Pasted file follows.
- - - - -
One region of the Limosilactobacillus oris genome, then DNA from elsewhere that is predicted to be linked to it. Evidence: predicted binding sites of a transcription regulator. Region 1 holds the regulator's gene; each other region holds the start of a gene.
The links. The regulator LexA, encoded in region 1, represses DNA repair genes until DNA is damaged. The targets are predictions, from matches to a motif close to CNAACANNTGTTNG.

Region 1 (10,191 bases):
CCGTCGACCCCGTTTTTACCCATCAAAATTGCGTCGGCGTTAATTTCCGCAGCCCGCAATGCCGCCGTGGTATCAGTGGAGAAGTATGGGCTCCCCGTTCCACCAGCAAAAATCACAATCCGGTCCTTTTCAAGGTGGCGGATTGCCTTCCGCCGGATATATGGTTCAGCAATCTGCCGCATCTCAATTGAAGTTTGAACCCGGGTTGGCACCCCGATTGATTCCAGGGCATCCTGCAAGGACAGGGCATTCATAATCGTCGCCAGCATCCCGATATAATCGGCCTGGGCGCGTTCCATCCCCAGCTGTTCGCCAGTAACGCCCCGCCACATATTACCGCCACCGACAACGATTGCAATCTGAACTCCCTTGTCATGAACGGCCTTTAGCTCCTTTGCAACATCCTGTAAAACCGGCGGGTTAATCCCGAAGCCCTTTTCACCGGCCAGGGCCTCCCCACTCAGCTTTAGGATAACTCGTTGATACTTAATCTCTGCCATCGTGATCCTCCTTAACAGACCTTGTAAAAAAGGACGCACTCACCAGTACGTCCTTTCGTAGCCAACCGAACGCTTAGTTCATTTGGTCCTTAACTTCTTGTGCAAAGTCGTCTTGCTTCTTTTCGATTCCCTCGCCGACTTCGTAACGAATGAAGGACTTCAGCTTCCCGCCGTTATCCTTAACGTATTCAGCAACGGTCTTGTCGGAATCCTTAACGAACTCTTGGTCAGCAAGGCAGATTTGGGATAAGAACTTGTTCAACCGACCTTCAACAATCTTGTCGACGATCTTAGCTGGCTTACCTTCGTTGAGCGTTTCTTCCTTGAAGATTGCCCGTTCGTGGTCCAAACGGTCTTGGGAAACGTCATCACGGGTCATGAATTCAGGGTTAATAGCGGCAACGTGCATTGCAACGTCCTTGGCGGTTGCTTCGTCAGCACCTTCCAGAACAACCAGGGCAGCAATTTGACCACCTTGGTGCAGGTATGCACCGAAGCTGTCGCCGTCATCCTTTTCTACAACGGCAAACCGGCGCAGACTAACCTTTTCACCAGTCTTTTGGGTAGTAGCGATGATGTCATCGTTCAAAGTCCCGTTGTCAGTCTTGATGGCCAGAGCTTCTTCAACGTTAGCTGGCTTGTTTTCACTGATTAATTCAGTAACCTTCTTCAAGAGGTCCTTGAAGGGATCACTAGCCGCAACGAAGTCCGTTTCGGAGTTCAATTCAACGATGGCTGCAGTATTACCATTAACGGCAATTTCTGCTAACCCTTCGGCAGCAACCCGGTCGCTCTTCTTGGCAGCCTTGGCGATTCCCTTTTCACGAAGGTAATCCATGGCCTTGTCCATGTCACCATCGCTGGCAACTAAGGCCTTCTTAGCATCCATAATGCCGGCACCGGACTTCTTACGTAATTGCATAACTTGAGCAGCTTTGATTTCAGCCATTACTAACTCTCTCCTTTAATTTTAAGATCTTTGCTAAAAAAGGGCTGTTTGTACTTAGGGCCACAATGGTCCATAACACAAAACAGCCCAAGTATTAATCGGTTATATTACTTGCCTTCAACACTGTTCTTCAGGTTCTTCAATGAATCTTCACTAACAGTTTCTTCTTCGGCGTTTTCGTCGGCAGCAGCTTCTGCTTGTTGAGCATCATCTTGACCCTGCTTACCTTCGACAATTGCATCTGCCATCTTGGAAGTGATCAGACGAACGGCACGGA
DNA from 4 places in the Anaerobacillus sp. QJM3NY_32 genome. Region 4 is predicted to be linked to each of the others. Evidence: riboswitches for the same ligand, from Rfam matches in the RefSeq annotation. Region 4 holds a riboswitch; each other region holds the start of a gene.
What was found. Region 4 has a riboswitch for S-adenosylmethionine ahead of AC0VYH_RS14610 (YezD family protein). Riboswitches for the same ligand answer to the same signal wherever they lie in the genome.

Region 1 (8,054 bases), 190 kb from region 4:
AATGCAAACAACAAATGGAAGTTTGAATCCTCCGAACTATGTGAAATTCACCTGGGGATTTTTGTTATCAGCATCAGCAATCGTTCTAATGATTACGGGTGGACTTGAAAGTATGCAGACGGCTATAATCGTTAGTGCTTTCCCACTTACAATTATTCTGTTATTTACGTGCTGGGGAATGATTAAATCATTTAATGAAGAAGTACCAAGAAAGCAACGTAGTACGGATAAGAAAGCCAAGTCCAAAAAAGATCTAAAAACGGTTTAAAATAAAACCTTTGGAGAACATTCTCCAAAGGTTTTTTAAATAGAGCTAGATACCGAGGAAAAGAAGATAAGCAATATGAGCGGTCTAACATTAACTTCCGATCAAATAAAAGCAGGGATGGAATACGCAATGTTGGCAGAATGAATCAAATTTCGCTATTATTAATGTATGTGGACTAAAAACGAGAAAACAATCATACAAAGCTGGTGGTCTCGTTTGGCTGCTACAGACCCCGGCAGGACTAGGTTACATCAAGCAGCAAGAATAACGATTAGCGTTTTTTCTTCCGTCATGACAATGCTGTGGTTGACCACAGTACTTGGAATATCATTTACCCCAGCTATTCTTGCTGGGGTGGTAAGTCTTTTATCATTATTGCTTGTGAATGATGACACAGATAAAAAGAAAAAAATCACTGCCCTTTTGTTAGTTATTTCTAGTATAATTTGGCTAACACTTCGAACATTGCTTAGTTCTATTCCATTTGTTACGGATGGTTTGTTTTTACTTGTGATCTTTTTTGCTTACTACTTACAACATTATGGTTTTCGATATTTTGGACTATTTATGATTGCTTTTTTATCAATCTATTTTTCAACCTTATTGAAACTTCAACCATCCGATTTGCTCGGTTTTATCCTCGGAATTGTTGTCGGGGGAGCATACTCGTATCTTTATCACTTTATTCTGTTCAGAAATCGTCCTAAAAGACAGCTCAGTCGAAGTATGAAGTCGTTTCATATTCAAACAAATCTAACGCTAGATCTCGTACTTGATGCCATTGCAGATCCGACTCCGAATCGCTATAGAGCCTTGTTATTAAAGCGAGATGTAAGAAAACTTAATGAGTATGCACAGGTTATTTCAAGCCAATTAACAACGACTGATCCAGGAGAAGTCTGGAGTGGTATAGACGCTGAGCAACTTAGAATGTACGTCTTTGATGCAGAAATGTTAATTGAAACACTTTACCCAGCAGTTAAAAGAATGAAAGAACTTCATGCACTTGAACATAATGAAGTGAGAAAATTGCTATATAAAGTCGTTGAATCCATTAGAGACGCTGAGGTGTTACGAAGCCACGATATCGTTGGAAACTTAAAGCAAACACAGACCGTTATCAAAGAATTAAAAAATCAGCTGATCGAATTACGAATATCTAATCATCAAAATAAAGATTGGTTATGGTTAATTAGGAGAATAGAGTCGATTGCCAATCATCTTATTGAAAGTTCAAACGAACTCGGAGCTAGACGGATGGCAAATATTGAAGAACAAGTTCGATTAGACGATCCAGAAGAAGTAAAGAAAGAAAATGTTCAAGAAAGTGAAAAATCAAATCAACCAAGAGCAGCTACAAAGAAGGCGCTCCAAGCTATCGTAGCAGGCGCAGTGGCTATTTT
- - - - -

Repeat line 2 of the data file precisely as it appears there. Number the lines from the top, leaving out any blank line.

The links. The regulator LexA, encoded in region 1, represses DNA repair genes until DNA is damaged. The targets are predictions, from matches to a motif close to CNAACANNTGTTNG.